Master's Degree

All doctoral students are required to complete a Master’s thesis and obtain a Master’s degree en route to the Ph.D. An exception to this requirement applies to those students entering the program who have a “relevant Master’s,” defined as a Master’s thesis obtained through a prior Master’s degree and approved by your advisor, your RIG, and the Director of Graduate Studies as relevant to your degree work at Rice. Make sure you are aware of the required timeline for a Master's degree, and please consult the PhD Student Handbook for further information.

Master's Committee

Towards the end of the first year, or no later than September 15 of the second year, the student should have selected an advisor for his or her Master’s-level research. The student and advisor will put together a committee composed of the advisor and two other faculty members from the department. The main function of this committee will be to guide the student through his or her Master’s-level research, and to ensure that the thesis meets the standard for the M.A. degree. Students should ask potential committee members to join the committee before April 15 of the second year of graduate study.

Master's Candidacy

All students must petition for approval of candidacy for a Master's degree before their third year (fifth semester). See the Forms page to find all necessary paperwork you will need to petition for candidacy. You will not be able to defend your thesis without first establishing Master’s candidacy. Each RIG specifies course requirements for candidacy, and at the Master’s level, there are no additional (non-coursework) requirements for candidacy. Please note that the Master’s candidacy petition is independent of the thesis proposal; you may petition and gain candidacy prior to making your official proposal to your committee.

Master's Candidacy Paperwork

There are three required forms you must fill out in order to petition for Master’s candidacy:

  1. Master’s Candidacy Petition Form
  2. Master’s Completion of Requirements Form
  3. RIG-Specific Course Checklist Form

These forms can be found and downloaded from the Forms page on the Psychological Sciences website, or you can contact the Graduate Coordinator to receive copies.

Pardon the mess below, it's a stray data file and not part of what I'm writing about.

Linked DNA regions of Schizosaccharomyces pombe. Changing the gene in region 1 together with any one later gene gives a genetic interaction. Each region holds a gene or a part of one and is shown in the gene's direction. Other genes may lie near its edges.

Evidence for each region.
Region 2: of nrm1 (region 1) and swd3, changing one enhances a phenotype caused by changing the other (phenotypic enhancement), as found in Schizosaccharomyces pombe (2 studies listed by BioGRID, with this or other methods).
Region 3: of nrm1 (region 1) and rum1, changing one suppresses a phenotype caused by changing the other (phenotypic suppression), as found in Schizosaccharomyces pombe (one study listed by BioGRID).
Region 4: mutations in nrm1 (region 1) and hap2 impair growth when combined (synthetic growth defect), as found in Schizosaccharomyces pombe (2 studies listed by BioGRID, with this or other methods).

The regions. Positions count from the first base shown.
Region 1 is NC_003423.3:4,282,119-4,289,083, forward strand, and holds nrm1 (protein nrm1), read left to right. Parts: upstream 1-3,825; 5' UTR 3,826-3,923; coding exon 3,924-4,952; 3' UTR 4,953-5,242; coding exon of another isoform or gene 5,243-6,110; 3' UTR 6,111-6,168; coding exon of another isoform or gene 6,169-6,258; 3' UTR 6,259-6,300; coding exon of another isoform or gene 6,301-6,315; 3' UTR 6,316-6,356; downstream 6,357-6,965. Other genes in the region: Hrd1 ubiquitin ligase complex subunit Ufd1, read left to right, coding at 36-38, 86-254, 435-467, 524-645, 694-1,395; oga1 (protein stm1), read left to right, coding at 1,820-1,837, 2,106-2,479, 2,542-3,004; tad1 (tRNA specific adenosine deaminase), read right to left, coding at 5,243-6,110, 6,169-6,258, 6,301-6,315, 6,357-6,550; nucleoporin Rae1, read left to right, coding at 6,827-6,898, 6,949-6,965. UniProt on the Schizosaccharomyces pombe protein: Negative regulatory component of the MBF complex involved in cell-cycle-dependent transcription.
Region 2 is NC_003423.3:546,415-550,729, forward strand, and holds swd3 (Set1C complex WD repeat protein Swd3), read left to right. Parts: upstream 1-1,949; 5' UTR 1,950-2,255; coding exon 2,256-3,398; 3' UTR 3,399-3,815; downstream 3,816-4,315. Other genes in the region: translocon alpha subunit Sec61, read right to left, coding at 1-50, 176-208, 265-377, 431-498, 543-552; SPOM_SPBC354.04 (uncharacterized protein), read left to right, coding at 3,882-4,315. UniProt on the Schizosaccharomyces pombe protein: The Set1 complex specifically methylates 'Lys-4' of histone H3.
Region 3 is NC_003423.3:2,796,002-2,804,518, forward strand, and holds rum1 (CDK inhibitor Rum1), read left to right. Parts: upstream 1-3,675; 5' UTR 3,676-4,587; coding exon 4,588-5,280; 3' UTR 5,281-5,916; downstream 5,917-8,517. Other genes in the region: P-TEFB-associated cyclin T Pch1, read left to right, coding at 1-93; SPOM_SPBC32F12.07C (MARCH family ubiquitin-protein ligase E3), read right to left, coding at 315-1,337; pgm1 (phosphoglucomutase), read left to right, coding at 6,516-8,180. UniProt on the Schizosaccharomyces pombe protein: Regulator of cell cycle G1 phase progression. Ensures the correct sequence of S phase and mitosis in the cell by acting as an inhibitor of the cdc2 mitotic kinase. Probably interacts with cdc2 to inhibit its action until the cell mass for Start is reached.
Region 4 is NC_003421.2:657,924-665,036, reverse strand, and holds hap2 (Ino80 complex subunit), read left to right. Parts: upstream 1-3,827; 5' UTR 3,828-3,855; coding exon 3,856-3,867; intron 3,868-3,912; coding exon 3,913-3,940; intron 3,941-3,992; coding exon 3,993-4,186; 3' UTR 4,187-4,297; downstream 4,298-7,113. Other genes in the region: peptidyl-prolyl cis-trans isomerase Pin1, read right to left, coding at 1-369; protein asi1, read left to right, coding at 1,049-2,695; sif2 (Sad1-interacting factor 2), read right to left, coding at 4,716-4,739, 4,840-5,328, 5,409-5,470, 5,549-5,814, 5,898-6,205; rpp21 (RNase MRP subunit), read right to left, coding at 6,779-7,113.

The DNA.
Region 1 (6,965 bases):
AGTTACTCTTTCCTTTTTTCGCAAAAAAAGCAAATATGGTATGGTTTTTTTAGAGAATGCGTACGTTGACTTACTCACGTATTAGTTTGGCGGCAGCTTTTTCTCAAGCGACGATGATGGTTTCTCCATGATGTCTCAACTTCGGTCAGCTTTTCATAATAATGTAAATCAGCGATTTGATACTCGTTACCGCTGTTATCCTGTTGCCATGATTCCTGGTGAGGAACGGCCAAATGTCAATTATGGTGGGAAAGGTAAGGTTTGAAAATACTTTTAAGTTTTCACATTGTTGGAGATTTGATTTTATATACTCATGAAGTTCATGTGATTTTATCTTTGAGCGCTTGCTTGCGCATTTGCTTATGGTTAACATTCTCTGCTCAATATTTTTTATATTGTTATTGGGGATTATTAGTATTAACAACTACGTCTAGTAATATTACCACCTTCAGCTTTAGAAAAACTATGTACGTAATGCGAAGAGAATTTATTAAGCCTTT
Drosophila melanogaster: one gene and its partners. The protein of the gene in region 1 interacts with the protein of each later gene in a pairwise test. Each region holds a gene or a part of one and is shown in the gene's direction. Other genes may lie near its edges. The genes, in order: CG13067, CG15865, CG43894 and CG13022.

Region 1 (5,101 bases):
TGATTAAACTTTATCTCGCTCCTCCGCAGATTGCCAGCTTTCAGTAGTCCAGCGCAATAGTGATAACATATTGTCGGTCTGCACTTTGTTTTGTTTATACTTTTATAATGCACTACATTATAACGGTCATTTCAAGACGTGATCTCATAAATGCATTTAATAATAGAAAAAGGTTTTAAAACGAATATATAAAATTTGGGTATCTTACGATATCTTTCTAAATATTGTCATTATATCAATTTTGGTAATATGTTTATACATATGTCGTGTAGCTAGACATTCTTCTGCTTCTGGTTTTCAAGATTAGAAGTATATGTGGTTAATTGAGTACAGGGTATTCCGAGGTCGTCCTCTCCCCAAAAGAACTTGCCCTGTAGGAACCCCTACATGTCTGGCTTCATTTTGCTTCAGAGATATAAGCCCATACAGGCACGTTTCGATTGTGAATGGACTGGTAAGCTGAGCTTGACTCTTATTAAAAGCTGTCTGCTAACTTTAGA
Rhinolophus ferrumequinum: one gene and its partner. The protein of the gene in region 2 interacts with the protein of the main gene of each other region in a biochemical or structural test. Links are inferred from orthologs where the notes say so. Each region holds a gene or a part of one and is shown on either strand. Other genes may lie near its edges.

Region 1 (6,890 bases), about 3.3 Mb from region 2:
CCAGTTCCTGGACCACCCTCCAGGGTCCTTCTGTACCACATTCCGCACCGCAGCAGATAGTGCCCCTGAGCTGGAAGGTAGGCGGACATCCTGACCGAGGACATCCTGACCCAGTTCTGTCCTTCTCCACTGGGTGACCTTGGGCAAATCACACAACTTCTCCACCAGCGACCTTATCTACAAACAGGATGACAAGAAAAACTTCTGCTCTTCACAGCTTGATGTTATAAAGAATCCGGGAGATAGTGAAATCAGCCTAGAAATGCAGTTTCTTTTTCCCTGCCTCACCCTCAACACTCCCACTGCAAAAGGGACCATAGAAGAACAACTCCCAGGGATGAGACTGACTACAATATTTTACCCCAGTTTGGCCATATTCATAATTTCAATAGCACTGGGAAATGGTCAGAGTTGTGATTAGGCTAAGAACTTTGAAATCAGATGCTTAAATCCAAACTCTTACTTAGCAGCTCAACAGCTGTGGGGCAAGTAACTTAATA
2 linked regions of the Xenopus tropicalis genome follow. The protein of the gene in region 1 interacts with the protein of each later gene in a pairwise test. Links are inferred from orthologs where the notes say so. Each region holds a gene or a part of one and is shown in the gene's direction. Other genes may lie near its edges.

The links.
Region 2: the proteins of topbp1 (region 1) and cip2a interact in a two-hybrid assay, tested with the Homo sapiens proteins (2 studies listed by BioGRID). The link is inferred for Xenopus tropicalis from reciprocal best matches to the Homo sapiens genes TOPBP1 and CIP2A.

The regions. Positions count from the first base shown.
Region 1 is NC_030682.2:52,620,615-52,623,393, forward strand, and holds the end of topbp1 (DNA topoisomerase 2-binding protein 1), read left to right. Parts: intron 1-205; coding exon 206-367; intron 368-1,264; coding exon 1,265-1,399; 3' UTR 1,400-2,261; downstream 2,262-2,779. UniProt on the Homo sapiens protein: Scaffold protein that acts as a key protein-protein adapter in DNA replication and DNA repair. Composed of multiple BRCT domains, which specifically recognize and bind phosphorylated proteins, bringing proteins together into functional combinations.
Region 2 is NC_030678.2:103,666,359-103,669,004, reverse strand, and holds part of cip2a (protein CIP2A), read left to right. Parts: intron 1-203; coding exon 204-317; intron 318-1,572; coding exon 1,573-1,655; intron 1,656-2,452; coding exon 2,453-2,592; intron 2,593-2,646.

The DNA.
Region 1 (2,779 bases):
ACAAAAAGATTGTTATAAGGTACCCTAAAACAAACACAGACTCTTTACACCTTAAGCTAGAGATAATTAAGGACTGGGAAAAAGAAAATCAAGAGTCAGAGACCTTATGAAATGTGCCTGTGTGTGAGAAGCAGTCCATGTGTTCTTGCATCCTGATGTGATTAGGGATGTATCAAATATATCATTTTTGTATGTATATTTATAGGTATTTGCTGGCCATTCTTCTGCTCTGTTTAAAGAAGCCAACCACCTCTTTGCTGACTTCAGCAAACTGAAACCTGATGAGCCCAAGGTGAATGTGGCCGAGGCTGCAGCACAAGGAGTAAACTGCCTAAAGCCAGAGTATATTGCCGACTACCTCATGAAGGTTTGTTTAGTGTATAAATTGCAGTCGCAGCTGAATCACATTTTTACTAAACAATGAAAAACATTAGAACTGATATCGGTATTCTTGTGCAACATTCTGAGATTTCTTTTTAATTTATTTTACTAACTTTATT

Present the petition form, the “Completion of Requirements” form, and the RIG-specific checklist form to the department’s Director of Graduate Studies or the Department Chair, who will sign the petition form. Then submit everything to your Graduate Coordinator, who will sign the form, prepare a copy of your transcript, and submit the completed paperwork electronically to the Office of Graduate and Postdoctoral Studies.

Again, please remember you cannot defend your thesis until you have submitted your candidacy paperwork on time!

Master's Proposal

A formal proposal is required for your Master’s thesis. The more solid and detailed your proposal, the better your committee input will be, and the more confident you will be in conducting and defending the research. The proposal is to be developed in working with your advisor with potential input from your Master’s committee members. Generally, it should contain a literature review to justify this work as extending and being informed by past scholarship, but it is not necessarily as comprehensive a literature review as would be required for the final version of the thesis. The nature of the research and the research approach you will be proposing should be spelled out in detail, where in addition to your research topic and the requirements of your thesis committee, you will likely provide the details of your research hypotheses and the data collection, data analysis, and power analysis that together will test them. Although there are not strict page limitations and the length of your proposal will depend on many factors, most committees expect the proposal to be between 20 and 50 double-spaced pages. You should use APA format, allowing for any exceptions that make the paper more readable (e.g., embed figures and tables in the text rather than at the end of the document; single-space tables if they fit the page better).